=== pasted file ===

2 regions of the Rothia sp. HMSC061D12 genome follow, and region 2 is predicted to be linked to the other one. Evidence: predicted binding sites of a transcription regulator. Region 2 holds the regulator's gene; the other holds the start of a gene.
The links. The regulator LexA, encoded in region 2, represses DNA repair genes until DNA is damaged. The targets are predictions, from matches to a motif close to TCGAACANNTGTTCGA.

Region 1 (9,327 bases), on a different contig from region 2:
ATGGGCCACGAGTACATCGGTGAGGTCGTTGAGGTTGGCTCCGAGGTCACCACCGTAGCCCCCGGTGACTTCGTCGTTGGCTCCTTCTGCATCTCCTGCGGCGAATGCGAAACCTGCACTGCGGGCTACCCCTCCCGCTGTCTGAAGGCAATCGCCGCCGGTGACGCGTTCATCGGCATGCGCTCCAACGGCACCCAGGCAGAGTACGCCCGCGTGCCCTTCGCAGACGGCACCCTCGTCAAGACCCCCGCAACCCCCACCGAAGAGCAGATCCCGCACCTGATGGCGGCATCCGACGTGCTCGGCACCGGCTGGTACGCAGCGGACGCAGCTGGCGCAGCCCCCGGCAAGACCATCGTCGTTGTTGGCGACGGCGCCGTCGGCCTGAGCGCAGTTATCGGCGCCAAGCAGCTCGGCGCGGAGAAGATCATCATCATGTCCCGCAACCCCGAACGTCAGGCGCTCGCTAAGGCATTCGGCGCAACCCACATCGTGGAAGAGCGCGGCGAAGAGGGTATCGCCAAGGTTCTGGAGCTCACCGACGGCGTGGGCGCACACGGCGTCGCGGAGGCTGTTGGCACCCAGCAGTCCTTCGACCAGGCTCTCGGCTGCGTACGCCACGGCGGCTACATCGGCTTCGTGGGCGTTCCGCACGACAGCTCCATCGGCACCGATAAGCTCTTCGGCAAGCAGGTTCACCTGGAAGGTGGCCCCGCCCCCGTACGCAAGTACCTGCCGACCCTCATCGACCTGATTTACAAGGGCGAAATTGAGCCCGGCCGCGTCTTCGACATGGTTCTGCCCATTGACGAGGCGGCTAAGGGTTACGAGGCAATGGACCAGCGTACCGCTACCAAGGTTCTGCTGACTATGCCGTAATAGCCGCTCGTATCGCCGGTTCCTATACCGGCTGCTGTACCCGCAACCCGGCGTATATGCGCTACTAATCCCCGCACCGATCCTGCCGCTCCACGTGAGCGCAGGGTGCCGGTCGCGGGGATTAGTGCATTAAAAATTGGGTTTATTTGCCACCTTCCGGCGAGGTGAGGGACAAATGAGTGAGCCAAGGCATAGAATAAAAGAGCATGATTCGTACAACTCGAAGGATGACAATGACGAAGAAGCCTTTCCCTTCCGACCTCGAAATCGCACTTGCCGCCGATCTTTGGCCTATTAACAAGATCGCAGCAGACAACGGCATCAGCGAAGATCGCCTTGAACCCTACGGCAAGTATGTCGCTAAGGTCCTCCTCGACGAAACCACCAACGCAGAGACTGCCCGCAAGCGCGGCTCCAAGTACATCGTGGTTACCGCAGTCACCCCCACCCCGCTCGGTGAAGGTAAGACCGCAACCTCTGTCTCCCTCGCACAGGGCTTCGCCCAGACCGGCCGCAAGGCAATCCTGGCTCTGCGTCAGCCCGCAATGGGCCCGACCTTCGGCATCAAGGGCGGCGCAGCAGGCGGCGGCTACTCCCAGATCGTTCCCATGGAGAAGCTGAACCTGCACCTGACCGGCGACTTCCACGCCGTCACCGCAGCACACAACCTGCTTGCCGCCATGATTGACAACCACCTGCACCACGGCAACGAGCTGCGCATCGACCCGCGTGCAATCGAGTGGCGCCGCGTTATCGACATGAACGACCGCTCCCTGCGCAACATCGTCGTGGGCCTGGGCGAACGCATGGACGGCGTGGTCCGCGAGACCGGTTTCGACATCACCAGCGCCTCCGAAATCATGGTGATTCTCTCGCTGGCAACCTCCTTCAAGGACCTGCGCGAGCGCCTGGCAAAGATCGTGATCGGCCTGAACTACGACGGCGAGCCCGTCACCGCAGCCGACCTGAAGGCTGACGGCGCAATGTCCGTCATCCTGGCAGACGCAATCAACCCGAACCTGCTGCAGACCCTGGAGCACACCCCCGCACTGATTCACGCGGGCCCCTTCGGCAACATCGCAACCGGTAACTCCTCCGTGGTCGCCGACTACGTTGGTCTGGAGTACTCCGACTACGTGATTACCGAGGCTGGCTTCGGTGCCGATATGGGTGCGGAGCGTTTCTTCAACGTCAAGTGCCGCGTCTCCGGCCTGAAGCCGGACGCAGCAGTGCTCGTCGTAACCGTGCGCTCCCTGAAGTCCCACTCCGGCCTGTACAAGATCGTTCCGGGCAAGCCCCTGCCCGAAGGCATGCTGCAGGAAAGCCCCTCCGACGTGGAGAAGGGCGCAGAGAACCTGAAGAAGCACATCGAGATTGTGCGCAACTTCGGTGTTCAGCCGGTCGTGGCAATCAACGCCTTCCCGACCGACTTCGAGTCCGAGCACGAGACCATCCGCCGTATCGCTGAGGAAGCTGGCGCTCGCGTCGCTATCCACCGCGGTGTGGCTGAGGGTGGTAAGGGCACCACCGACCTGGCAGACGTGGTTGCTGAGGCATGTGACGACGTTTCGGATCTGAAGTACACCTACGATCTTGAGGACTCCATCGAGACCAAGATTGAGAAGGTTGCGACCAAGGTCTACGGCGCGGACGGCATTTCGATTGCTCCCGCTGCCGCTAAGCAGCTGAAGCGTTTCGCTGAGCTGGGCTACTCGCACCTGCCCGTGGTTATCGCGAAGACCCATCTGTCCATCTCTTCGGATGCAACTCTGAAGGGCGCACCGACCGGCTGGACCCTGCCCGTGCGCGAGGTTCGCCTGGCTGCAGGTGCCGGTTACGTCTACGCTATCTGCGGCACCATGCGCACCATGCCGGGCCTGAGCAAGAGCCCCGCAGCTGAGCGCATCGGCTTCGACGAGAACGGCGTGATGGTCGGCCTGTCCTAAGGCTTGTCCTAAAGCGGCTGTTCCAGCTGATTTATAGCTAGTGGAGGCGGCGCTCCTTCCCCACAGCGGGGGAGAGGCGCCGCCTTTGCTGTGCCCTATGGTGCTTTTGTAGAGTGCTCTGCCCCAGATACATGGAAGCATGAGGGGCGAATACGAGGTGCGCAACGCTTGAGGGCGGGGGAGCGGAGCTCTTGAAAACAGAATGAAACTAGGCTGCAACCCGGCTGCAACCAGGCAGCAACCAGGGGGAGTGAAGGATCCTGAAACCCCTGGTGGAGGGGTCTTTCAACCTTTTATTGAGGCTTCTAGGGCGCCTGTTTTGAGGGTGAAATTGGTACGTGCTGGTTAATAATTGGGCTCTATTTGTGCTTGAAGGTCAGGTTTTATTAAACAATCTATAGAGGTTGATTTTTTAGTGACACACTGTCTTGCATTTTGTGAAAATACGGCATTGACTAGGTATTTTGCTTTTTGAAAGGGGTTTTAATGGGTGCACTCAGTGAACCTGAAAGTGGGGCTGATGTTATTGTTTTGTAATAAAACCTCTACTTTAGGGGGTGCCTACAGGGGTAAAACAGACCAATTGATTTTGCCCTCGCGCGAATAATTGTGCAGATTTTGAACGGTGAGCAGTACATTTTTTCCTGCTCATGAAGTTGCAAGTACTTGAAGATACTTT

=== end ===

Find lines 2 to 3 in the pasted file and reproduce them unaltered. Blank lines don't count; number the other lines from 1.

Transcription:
The links. The regulator LexA, encoded in region 2, represses DNA repair genes until DNA is damaged. The targets are predictions, from matches to a motif close to TCGAACANNTGTTCGA.

Region 1 (9,327 bases), on a different contig from region 2: